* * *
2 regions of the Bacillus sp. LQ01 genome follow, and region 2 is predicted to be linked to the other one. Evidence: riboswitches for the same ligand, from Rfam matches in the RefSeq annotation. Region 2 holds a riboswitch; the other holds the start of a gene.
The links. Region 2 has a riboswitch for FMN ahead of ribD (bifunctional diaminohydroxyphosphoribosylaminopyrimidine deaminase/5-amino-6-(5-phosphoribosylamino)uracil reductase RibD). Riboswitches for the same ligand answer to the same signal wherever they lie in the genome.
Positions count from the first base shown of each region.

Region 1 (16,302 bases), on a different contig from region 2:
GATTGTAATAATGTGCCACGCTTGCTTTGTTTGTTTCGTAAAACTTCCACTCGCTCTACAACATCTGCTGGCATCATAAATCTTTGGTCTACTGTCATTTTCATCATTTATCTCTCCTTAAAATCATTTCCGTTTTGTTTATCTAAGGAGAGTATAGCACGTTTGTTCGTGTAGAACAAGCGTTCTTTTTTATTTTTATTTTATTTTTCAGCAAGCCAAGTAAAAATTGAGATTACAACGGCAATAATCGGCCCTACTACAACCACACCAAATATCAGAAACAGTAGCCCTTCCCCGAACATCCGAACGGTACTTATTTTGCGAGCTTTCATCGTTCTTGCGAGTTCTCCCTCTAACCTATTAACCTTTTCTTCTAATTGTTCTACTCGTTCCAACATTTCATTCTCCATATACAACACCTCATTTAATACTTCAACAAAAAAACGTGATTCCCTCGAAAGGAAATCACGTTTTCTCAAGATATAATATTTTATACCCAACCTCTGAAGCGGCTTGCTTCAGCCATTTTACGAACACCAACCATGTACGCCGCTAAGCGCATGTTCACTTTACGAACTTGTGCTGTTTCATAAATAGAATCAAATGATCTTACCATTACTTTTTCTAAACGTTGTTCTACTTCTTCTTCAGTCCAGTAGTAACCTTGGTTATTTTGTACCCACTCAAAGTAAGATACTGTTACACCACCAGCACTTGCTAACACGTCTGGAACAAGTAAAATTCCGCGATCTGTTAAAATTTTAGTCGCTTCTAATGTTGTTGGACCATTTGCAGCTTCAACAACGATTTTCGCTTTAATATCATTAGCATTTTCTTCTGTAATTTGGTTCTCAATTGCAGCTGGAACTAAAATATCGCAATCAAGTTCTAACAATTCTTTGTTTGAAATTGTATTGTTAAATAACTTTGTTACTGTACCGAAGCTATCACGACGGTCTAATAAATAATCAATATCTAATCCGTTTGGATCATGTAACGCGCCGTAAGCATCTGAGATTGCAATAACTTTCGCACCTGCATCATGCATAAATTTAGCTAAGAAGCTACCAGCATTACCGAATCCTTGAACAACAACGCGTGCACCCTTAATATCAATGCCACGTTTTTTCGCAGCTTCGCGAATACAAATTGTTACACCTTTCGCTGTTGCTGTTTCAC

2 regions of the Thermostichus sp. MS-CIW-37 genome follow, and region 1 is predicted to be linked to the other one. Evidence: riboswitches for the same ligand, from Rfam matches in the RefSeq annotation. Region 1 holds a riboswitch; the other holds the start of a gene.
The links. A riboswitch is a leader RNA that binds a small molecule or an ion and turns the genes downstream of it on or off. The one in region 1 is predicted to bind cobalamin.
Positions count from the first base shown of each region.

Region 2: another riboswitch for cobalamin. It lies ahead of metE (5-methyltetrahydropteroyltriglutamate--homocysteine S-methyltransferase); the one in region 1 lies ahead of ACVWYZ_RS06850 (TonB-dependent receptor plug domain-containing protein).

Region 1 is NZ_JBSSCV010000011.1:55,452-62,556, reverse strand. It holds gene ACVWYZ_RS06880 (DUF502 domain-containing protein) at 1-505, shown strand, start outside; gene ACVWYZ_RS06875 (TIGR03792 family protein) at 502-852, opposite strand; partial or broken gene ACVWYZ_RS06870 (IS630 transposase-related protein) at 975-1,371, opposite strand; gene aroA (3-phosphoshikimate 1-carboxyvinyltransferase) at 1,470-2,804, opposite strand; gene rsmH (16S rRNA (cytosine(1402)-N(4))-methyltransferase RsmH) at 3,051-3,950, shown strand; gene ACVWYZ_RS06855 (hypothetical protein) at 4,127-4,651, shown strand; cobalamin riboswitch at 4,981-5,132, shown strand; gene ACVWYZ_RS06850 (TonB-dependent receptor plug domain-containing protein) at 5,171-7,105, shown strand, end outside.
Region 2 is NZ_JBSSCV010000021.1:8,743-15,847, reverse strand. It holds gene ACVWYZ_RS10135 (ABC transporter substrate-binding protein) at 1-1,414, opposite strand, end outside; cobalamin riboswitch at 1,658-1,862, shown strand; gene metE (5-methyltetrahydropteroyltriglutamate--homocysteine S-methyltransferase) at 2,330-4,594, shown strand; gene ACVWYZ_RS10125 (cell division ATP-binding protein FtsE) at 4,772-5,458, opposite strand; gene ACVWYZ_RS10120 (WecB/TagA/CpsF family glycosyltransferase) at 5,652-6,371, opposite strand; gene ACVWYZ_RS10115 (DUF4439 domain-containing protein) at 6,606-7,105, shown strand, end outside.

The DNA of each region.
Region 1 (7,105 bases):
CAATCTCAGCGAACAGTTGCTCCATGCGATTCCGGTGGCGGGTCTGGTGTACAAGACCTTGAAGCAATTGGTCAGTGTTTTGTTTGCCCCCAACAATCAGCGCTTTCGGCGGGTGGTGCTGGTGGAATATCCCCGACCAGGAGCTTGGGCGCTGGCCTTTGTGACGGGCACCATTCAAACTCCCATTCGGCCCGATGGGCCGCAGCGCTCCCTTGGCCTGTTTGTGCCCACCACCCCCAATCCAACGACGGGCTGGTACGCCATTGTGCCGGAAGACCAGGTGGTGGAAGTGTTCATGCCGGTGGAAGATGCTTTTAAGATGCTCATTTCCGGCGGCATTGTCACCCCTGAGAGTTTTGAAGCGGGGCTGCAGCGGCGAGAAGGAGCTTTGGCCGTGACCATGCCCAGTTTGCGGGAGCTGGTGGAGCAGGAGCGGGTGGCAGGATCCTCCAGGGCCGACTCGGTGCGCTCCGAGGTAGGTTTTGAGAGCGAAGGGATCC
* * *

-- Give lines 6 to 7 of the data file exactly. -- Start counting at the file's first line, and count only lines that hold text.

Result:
2 regions of the Thermostichus sp. MS-CIW-37 genome follow, and region 1 is predicted to be linked to the other one. Evidence: riboswitches for the same ligand, from Rfam matches in the RefSeq annotation. Region 1 holds a riboswitch; the other holds the start of a gene.
The links. A riboswitch is a leader RNA that binds a small molecule or an ion and turns the genes downstream of it on or off. The one in region 1 is predicted to bind cobalamin.